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Tue, Jan. 28

Rep. Stringer of Prescott loses chairmanship for ‘vile’ comments

District 1 Rep. David Stringer, right, R-Prescott. (Howard Fischer/Courtesy)

District 1 Rep. David Stringer, right, R-Prescott. (Howard Fischer/Courtesy)

PHOENIX — The latest comments by a Prescott Republican lawmaker about race, immigration and assimilation have cost him the chairmanship of a committee he has sought for years.

Incoming House Speaker Rusty Bowers said Rep. David Stringer agreed at his request to resign his post Friday after publication by Phoenix New Times of remarks he made to students two weeks ago at Arizona State University following a lecture by Prof. Don Critchlow, a specialist on political history, on the election results. Stringer said assimilation doesn’t work with African-Americans and other racial groups “because they don’t melt in, they don’t blend in, they always look different.”

Stringer, questioned by students, also said he doesn’t know if the difference in appearance matters to him. But he said the “white flight” from some cities proves it matters to others.

He also said there is a “pretty significant burden” on Arizona taxpayers for having to teach English to students who come to school without that being their first language and said that Hispanics vote Democratic because they want more immigration to bring “more of their co-religionists, their own people like them, into the country.”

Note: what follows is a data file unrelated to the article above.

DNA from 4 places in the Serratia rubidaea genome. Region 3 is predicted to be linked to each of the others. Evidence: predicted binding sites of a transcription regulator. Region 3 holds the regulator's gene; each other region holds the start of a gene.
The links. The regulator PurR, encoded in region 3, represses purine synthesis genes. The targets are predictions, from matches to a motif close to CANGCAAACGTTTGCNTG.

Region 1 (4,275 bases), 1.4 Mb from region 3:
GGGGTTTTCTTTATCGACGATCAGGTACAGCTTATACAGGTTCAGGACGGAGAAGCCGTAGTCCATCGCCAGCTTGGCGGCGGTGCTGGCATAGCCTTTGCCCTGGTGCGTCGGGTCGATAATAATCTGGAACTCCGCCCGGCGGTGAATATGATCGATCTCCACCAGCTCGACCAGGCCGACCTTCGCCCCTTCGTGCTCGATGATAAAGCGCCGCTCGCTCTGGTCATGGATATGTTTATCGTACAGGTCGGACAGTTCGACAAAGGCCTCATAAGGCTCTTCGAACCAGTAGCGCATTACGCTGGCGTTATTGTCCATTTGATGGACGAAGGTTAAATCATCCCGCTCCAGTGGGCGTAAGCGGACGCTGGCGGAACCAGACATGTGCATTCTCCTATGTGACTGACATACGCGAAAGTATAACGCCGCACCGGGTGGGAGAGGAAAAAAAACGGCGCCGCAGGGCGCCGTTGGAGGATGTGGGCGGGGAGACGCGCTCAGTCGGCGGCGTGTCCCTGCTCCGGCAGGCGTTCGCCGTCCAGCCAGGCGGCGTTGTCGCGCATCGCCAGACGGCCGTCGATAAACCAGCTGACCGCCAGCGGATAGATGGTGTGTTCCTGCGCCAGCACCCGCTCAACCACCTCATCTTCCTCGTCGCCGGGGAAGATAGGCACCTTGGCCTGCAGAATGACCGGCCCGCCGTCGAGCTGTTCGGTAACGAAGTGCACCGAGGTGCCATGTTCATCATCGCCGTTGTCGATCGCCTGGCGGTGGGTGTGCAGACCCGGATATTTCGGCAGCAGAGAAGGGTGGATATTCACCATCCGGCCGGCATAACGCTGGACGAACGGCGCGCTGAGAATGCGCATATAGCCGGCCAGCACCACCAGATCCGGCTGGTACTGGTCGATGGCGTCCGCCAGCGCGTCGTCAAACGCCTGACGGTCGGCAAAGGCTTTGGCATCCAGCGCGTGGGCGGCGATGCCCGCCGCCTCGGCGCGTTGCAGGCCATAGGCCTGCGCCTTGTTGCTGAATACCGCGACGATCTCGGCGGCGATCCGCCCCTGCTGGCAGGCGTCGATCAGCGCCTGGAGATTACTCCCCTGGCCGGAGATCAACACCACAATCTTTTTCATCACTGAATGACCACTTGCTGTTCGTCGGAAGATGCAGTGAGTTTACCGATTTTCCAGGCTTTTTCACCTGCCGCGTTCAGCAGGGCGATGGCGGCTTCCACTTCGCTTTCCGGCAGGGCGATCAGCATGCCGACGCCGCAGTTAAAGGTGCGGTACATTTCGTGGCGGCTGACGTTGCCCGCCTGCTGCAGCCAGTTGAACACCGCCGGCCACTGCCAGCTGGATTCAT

“Rep. Stringer’s comments are vile and won’t be tolerated,” Bowers said Friday in a prepared statement.

Bowers said he gave Stringer, a former criminal defense attorney, the “critical assignment” as chair of a newly created Sentencing and Recidivism Reform Committee, a committee that Stringer asked the new speaker to create.

“These comments render him incapable of performing his duties as chair,” Bowers said.

Stringer did not immediately return calls and messages seeking comments.


The latest comments come just months after Stringer drew attention for warning that immigration “represents an existential threat to the United States” and needs to be curtailed before the country is irrevocably altered.

That June speech to the Republican Men’s Forum in Prescott was the first time Stringer said that new immigrants — especially those from non-European countries — do not assimilate as easily as those who came a century earlier.

Stringer also said the rapid influx of Hispanic children has made school integration impossible because “there aren’t enough white kids to go around,” not only because of the pure numbers of immigrants but because Anglo parents choose to either move to new areas or simply put their children in private or charter schools.

Those remarks resulted in calls for his resignation by state Republican Party Chairman Jonathan Lines, a move later endorsed by Gov. Doug Ducey. And current House Speaker J.D. Mesnard abolished a special committee on criminal-justice reform that Stringer had asked him to establish.

Since that time Stringer was re-elected by a healthy margin, getting more than twice as many votes as the Democrats in the race for the two seats from the district, though seatmate Noel Campbell, R-Prescott, outpolled him.

Bowers, newly elected as speaker, agreed last month to set up the formal standing committee on the issue. An aide to Bowers said plans are to keep the committee intact, at least for the time being, albeit without Stringer at the helm.